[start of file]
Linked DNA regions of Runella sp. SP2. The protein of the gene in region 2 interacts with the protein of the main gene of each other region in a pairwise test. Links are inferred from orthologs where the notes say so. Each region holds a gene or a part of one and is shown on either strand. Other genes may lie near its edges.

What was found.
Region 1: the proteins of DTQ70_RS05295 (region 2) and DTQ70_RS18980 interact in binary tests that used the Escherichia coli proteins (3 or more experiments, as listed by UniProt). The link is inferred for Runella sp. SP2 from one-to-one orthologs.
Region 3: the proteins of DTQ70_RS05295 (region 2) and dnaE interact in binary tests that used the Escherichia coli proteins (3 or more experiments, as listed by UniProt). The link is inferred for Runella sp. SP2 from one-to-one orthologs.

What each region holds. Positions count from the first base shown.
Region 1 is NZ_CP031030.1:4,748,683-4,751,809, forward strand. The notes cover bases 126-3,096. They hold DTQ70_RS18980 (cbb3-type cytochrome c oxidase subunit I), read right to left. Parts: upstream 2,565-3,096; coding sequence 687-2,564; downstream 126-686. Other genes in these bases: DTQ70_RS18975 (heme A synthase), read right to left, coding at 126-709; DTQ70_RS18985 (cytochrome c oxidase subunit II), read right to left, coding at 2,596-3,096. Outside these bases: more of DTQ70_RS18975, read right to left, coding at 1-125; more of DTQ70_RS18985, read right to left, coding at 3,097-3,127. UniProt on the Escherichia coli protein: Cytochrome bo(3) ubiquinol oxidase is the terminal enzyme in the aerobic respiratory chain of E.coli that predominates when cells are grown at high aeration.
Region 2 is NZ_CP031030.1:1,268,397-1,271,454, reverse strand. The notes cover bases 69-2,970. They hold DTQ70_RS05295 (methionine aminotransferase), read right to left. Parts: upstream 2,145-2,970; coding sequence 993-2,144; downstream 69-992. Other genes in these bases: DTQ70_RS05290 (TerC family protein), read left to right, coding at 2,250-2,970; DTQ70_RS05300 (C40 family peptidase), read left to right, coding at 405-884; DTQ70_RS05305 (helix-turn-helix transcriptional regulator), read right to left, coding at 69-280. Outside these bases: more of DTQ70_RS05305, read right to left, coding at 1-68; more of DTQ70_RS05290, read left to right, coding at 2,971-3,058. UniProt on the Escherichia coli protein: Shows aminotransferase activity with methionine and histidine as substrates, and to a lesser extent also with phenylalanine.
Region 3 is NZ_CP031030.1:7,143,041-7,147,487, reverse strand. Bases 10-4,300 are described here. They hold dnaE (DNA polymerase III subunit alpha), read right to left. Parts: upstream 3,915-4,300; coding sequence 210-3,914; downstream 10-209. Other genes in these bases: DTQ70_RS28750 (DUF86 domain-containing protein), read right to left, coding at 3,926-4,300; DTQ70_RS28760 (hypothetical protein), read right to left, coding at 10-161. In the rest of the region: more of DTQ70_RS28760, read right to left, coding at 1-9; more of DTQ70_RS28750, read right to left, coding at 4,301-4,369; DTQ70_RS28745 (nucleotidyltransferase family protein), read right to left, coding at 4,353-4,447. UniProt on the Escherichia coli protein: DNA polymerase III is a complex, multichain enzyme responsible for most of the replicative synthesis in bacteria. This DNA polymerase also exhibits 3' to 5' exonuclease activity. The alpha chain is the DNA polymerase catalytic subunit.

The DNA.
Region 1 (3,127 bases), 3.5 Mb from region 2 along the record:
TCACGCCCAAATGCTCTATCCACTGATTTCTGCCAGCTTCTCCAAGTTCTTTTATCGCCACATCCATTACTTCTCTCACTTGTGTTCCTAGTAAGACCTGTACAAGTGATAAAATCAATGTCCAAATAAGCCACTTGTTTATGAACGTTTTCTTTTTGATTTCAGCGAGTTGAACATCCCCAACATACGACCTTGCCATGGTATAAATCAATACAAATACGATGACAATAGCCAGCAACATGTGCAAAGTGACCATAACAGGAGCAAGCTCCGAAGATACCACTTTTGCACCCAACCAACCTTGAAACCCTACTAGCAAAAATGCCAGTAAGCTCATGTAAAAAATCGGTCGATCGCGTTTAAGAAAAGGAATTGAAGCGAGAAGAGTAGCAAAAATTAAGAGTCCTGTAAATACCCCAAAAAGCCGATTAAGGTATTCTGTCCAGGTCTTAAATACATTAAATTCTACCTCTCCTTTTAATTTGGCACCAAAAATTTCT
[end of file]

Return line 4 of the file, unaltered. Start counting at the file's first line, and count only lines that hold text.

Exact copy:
Region 3: the proteins of DTQ70_RS05295 (region 2) and dnaE interact in binary tests that used the Escherichia coli proteins (3 or more experiments, as listed by UniProt). The link is inferred for Runella sp. SP2 from one-to-one orthologs.